You know how in Highlander Connor MacLeod experiences the Quickening, which is that wonderful explosion of feelings physical and emotional often accompanied by static electricity and thunder and rain, after a beheading sesh with the mates on a night out?
It's also what they call it when pregnant mothers first feel their babies in their bellies move (or is it when they feel Baby Put Her Head in the Birth Canal?) One of those things.
Well, I get my own personal Quickening when I see great performances, whether on stage, tv or film. And most recently during our revisit of Puteri Gunung Ledang last Monday. We brought our girls who amazingly sat entranced (although D2 with her loud voice would not whisper her qeustions - "Mama, is that the prrrintheth?" "Look, the Puteri Gunung Lie Down!")
PGL this time around has undergone a few small but significant shanges - significant for me because they affect parts of the performance I am attached to. Overall, the changes are improvements on what I thought could not be improved.
I found the whole thing a lot more intimate, maybe because certain elements have been pared down - for example the opening number choreography which now seems more clarified. I also feel there's quite a difference in Tuah's performance, simply because I notice the emoting, the expression of the character which I believe is a result of revisiting it without the initial hoohah of "he's not malay enough, how could he play tuah?"
Also the way PGL seems to be a little more intimate is through the performances of the main characters, which seem more nuanced, subtle. Apparently they had had several long rehearsals prior to opening night and everyone was lacking sleep and rest. It did seem subdued on the night we watched it, but that was something I appreciated, because I got to see an aspect of performance from all the main cast I had not seen before - purely because the grandeur of the performance spectacle always overwhelmed before. Now, the acting has come to the fore - and I thoroughly enjoyed it, especially since I got to see the anguish Tuah felt over betraying his love, an aspect of the betrayal I never relly noticed before because during the moment of realisation, it's all Puteri's Moment - her song, her anguish.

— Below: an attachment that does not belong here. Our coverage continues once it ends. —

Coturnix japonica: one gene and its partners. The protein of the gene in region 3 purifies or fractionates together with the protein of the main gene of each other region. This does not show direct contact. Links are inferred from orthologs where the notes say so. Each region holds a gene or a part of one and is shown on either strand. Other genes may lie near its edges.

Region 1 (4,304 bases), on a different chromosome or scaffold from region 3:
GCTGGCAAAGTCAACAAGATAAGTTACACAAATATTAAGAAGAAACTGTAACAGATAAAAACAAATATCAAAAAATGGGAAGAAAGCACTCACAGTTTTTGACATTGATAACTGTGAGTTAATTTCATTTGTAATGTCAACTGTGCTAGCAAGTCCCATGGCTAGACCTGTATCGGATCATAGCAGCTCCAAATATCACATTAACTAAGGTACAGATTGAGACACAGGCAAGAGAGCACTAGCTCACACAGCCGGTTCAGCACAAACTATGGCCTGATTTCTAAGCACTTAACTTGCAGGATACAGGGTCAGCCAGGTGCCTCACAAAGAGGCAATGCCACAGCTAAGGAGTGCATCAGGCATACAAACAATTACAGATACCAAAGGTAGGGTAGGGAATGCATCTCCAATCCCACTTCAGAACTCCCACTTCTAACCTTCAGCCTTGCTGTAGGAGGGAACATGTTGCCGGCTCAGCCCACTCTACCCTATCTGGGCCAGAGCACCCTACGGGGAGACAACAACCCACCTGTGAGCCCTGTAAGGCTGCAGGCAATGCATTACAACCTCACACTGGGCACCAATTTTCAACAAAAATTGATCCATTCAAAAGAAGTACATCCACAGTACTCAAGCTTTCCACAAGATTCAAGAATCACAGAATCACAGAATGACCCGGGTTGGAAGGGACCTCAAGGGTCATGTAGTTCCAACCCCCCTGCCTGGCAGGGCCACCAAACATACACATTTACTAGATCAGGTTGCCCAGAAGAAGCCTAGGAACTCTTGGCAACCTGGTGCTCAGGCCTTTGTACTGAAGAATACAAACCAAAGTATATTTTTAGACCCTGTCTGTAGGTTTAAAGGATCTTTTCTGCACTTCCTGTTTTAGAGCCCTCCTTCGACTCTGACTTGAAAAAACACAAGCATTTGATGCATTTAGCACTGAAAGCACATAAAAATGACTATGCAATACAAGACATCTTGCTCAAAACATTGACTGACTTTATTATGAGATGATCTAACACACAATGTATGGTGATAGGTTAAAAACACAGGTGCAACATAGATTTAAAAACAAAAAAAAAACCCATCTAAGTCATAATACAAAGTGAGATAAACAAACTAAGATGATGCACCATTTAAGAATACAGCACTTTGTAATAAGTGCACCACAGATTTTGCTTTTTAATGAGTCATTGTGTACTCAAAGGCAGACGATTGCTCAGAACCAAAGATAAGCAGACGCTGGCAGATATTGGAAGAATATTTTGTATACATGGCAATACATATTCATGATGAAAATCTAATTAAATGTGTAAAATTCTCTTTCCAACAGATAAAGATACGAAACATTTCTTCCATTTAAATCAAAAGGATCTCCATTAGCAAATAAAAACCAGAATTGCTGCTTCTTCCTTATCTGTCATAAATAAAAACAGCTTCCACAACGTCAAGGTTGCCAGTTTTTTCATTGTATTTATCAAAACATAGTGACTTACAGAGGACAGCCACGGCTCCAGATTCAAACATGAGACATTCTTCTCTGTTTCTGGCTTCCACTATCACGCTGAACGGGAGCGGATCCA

I feel acting-wise, it has balanced out in such a way as to enhance the terrible tragedy of the story.
I do have one gripe. There is a scene at the beginning when all the Majapahit-ans are dancing in the streets when they hear the Sultan is coming. At one point in the song, the girls segue into a beautiful vocalised "oh" while they dance - a moment I always enjoy because it seems so gloriously free and happy - AND THEY CUT IT OUT!! I was about to sing along with them when I realised I was a lone voice in the audience. Luckily the moemnt is preserved for posterity in the Cast Recording I bought at the concession booth - a brilliant idea for which I am very grateful.
The last time I got silly about a musical was during my time in Perth when I got a huge crush on bad-guy Javert in Les Miserables. I have no idea who the performer was, Javert was my man. I especially loved the moment when, in total anguish and guilt, he throws himself off the bridge after spending a lifetime destroying Jean Valjean's life. His cry as he fell during his song "stars" was paricularly Quickening-inducing. I bought the cast tape recording of the original cast performance and that part of the cassette was worn out from constant rewinding.
Likewise, one of my favourite songs is Tuah's song - I finally listened to and understood the lyrics, and it really gives a poetic insight into the heart of the great Malay warrior - a true archetype of the kind of dichotomous push-pull all great heroes encounter within themselves.
My other favourite song is "Melaka Terbilang", especially when it acquires a rocking backbeat in it's repeat later in the show. Me and hubby boo cannot resist bopping heads and shoulders in our seats. They should have space in the aisles and at the sides for nerds like us who would love to dance along to the music during the show. So if you're watching from the circles, and you see some bobbing heads or glinting hairpieces, it could be us.
Been doing some writing and really getting into it again - although it was a long, slow restarting process. I keep forgetting how much I enjoy writing and wish I could just write and not have to bother with all the yukky stressful stuff like company overheads and trying to create solid business relationships with silly people.
Sumolah is in its final run of shoot. We are now shooting at the tournament bout hall, lovingly constructed on the Cyberjaya Lim Kok Wing campus. It's been a long and tiring road for some (not for me) and I am praying for a quick and painless release for them!